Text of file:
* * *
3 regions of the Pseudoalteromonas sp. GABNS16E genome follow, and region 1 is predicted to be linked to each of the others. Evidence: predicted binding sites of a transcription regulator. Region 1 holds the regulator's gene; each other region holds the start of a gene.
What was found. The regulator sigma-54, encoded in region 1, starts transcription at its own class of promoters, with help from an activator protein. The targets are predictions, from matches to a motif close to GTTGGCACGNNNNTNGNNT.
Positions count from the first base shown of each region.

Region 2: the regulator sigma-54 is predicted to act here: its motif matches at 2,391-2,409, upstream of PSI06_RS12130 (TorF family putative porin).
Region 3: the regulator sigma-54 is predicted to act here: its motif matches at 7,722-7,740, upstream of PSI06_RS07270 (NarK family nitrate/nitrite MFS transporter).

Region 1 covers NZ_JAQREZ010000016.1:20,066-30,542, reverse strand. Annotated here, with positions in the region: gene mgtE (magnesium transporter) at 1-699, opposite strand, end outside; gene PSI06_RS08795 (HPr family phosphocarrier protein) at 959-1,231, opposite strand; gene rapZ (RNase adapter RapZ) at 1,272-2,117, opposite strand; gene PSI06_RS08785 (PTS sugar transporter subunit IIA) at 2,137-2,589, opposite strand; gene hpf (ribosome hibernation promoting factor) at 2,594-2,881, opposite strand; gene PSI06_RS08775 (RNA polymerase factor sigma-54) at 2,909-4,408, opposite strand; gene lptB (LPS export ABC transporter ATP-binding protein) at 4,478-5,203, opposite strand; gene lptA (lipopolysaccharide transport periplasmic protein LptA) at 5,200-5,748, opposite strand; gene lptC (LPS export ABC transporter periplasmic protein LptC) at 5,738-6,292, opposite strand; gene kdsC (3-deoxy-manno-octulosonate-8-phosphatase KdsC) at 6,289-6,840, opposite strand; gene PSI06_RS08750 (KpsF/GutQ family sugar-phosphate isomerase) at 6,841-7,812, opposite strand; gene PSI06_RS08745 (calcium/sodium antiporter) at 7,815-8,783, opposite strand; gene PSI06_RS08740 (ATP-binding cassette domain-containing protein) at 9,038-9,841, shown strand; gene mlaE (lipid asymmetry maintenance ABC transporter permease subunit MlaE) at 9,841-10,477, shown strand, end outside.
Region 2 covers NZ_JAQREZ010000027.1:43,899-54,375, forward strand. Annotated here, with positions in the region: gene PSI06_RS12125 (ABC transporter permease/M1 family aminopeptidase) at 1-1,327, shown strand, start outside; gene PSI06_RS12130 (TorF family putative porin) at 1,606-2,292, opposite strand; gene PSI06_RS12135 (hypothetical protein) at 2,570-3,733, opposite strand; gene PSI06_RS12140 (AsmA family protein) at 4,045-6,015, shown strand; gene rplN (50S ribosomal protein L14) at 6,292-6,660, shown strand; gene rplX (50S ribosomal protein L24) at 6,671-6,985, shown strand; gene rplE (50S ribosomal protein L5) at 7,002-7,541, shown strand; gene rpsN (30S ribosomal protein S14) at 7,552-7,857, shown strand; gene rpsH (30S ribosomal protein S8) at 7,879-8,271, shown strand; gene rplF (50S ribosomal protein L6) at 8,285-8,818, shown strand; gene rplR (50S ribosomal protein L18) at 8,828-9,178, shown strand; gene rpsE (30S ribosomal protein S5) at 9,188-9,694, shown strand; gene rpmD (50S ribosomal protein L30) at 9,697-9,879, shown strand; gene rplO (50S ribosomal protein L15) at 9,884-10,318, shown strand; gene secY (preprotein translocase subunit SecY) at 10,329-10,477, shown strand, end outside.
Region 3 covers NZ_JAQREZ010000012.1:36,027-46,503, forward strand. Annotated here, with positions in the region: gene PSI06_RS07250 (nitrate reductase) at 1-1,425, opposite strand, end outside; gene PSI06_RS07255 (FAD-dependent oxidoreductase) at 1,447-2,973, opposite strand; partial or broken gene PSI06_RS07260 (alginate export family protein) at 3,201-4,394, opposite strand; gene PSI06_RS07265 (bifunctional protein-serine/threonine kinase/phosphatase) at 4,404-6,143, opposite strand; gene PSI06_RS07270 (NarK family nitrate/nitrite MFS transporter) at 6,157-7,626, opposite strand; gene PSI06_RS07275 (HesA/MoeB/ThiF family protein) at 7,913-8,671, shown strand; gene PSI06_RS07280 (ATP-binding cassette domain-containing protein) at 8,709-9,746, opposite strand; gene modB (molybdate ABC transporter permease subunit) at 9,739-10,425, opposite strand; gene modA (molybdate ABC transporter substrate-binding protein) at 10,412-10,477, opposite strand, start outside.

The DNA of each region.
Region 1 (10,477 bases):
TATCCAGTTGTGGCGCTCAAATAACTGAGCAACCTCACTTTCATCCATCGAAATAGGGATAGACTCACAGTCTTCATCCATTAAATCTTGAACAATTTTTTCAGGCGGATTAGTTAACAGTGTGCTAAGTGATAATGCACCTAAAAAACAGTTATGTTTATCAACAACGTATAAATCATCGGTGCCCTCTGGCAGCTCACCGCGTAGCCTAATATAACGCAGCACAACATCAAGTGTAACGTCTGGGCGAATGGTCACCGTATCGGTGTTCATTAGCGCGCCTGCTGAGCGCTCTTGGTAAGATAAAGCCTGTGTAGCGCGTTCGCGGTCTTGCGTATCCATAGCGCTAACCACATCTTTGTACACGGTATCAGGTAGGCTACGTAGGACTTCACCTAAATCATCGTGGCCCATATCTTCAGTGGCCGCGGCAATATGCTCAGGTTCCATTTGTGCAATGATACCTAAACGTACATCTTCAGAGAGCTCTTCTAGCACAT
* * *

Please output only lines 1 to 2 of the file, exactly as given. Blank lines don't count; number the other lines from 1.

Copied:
3 regions of the Pseudoalteromonas sp. GABNS16E genome follow, and region 1 is predicted to be linked to each of the others. Evidence: predicted binding sites of a transcription regulator. Region 1 holds the regulator's gene; each other region holds the start of a gene.
What was found. The regulator sigma-54, encoded in region 1, starts transcription at its own class of promoters, with help from an activator protein. The targets are predictions, from matches to a motif close to GTTGGCACGNNNNTNGNNT.